As at the Bauhaus school, Burg Giebichenstein School of Arts and Crafts had been holding parties since 1922. The first of these was a costume ball, which the sculptor Gustav Weidanz described in a postcard to his brother. After the Bauhaus school in Weimar was closed, many of the teachers were not drawn to Dessau but to Halle. One of them was the sculptor and graphic artist Gerhard Marcks, who became the head of the department of sculpture and then director of the school in 1928. He held this post until he was discharged in 1933. Marguerite Friedlaender-Wildenhain and Benita Koch-Otte came to Halle with Marcks. They were followed a little later by, amongst others, Erich Consemüller, Hans Wittwer and Heinrich Koch. It is no coincidence that the first festival, which students from both the Bauhaus and Burg Giebichenstein schools organised on December 4th and 5th 1925, was entitled Neue Sachlichkeit (New Objectivity) because the new Bauhaus people brought their ideas with them. Walter Gropius and László Moholy-Nagy came to Halle from Dessau with a large group of students in order to demonstrate an anti-bourgeoisie with protagonists from Burg Giebichenstein. The form and notation in the design of the invitation card was already evidence of the new spirit in Halle.

The highlights of the party were the ballet Homo mechanisatus, which was staged by Wolfgang Tümpel and which showed gymnastic performances accompanied by music and text as well as a dance competition and a fashion show. Tümpel had been a student in the metal class at the Bauhaus and continued his studies at Burg Giebichenstein. The performers of the ballet were all students from Halle. Homo mechanisatus was intended as a parodistic but also critical replica of Oskar Schlemmer’s Triadic ballet. The choreography and important stylistic devices indeed resembled elements of its model from the Bauhaus, the stage though was divided up into three elements: “Sound”, “Movement” and “Language” (see image).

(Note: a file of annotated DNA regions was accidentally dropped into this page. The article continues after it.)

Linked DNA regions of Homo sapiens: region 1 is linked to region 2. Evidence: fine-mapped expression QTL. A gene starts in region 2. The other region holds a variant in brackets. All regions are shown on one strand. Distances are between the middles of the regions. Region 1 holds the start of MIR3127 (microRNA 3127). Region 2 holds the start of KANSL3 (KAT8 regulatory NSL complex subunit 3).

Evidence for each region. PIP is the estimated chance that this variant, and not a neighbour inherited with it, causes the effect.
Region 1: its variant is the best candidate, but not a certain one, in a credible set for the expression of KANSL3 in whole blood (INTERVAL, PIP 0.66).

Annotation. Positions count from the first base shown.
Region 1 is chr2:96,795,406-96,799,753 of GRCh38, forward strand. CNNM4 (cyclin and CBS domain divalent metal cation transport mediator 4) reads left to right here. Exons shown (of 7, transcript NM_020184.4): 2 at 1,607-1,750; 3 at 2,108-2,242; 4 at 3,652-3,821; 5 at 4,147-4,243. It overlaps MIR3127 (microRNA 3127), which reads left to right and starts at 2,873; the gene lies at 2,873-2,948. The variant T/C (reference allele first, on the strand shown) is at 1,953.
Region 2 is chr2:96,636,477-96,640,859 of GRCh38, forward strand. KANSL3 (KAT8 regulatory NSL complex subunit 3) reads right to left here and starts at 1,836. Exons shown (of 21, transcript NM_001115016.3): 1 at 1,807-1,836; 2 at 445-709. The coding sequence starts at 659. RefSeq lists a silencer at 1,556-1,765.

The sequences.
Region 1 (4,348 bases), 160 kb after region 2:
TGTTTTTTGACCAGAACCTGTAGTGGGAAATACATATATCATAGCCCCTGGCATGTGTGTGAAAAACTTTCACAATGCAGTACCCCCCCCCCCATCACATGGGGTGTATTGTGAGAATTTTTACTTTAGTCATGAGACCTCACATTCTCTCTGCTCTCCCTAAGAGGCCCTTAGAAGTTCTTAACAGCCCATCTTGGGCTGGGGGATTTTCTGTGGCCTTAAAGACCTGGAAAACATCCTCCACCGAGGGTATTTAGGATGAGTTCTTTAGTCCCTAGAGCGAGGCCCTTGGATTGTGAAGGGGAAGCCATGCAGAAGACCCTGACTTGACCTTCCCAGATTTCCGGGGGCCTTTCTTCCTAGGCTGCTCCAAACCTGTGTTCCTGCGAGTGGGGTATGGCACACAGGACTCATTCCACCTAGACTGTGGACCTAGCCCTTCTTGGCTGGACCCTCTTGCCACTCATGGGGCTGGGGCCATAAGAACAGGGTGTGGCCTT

The Burg Parties of the following years were clearly influenced by the unique New Objectivity party. Die Röhre, held on February 26th and 27th 1926 invited all guests to step into the party through a tube (see image). Another party came soon afterwards, in June. And in February of the following year, Erwin Hahs and his painting class organised a costume ball. In March 1929, the motto in the Burg studios was Keep smiling. Numerous other festivals were held every year until 1933, although the Rosamunde Summer Festival in June 1931 was already subject to the specifications of the National Socialists which meant the celebrations could not be as carefree as before.

Burg Giebichenstein and the Bauhaus played a crucial role in modern art because they both fought to liberate art and art education from its academic constraints. Not only did both schools succeed in conveying visual and applied arts in all its facets, but also in teaching movement, dance, theatre, music, space, form and literature.